With two new builds last year, Arkema 4 and Planet Warriors, the return to the circuit in the spring of the former Ciela Village, bought by Leyton, the Multi50 class will offer a line-up of six or seven trimarans this season. The official programme will be unveiled on 16th March with a new look to the race format, new partners and some new locations. Tip & Shaft looks at what is going on.
The Multi50 did not do much racing in 2020. With the cancellation of the Transat CIC and the Quebec-Saint-Malo, the calendar was cut to two Grands Prix events (Brest and Saint Brieuc) and the Dhream Cup with three entrants, because of the Covid crisis. The skippers made the most of their boats to carry out PR operations.
Primonial (Sébastien Rogues) and GCA 1001 sourires (Gilles Lamiré) organised major tours, as did Solidaires en Peloton-Arsep: “With six to eight guests and when the weather was favourable with four or five trips, you can organise some fantastic days and share your sport with a lot of people while ensuring everyone’s safety,” explained Thibaut Vauchel-Camus, who toured all the way around France from Boulogne-sur-Mer to Monaco.
Relaunched ten days ago, the VPLP design which won the Dhream Cup and has clocked up 50,000 miles, will be fitted with a new mast in the spring.
Planet Warriors behind schedule
As for the yards, the big news is the launch of two new boats. At the age of 56 after working as an entrepreneur and racing all sorts of boats (Formula 40, Orma, Multi50, …) Fabrice Cahierc had a VPLP designed boat built at Persico. He hopes she will be lighter than Ciela Village and Solidaires en Peloton-Arsep.
“We worked on the structure, the sides of the hull, the weave of cloth to limit the level of resin in the infusion,” explained the owner, who will race in the Transat Jacques Vabre with Thierry Duprey du Vorsent, his boat captain.
The project got behind schedule after her launch last August with the foil housing having to be rebuilt to ensure they were totally watertight. Planet Warriors, whose name comes from Fabrice Cahierc’s foundation, will be relaunched in Marseille on 4th March and delivered to the Atlantic, where she will make her racing debut.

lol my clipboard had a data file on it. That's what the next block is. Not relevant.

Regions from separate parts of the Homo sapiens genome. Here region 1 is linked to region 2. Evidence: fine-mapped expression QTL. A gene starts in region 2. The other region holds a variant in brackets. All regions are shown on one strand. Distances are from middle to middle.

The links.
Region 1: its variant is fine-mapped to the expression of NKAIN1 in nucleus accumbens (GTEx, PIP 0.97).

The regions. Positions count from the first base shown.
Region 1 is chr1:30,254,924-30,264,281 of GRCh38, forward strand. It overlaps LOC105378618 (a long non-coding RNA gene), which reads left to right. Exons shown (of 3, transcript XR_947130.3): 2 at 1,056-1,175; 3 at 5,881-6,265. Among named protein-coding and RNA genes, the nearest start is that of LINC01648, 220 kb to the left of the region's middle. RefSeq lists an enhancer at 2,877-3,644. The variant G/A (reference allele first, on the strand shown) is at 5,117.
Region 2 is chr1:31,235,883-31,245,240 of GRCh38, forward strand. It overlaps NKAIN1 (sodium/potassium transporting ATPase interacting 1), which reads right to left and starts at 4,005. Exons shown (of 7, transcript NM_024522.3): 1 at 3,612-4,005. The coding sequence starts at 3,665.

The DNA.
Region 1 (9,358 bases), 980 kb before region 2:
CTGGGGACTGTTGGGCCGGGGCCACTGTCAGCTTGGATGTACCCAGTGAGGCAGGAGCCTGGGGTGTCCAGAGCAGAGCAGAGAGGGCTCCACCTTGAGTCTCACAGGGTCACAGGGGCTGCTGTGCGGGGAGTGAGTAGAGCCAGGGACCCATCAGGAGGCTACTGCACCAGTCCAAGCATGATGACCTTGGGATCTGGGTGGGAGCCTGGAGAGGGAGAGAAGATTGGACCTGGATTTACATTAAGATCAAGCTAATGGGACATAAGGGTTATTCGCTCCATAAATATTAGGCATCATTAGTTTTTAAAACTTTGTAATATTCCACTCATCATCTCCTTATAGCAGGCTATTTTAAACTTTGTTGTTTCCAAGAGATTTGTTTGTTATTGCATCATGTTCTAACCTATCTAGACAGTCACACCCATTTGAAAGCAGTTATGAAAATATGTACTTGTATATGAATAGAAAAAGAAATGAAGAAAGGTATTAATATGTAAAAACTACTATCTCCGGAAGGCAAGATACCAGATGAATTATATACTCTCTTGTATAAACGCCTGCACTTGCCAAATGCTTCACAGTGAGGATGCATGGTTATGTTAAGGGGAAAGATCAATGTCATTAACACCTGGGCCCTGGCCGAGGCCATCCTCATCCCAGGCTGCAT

As for Arkema 4, which is due to head for the Canaries to train, she has remained in Médoc since her launch in mid-September. Lalou Roucayrol, who will assist Quentin Vlamynck on the Neyhousser design for the Transat Jacques Vabre, explains: “We have however managed to do around forty days of sailing. These two months enabled us to identify some teething problems, which meant she was hard to control above thirty knots, because of the central rudder, the stock of which was too flexible.” A new appendage is being built.
Lalou Multi is looking for a buyer for the former Leyton
Lalou Multi also got back with his Noir Désir (ex Arkema 3) in the water after her charter to Leyton for the 2020 season. Still doing well, the winner of the Brest Grand in 2020, skippered by Arthur Le Vaillant, the Multi50 is now up for sale for 850,000 euros excluding tax or for charter (250,000 euros). In addition to that cost you need to factor in 80,000 euros for the insurance and practically as much for a set of new sails. Lalou Multi says they have had some serious contacts, which could mean a seventh competitor in the Transat Jacques Vabre.
Leyton, who used the boat for a year, decided in the end to acquire Ciela Village in late December at the cost of 1.5 million euros. They have given the helm to Sam Goodchild, who has replaced Arthur Le Vaillant until the 2022 Rhum. “Looking ahead to the Transat Jacques Vabre and the Route du Rhum, she is a boat that is more suitable than Noir Désir, as better protected and more stable in heavy seas,” explained the British sailor.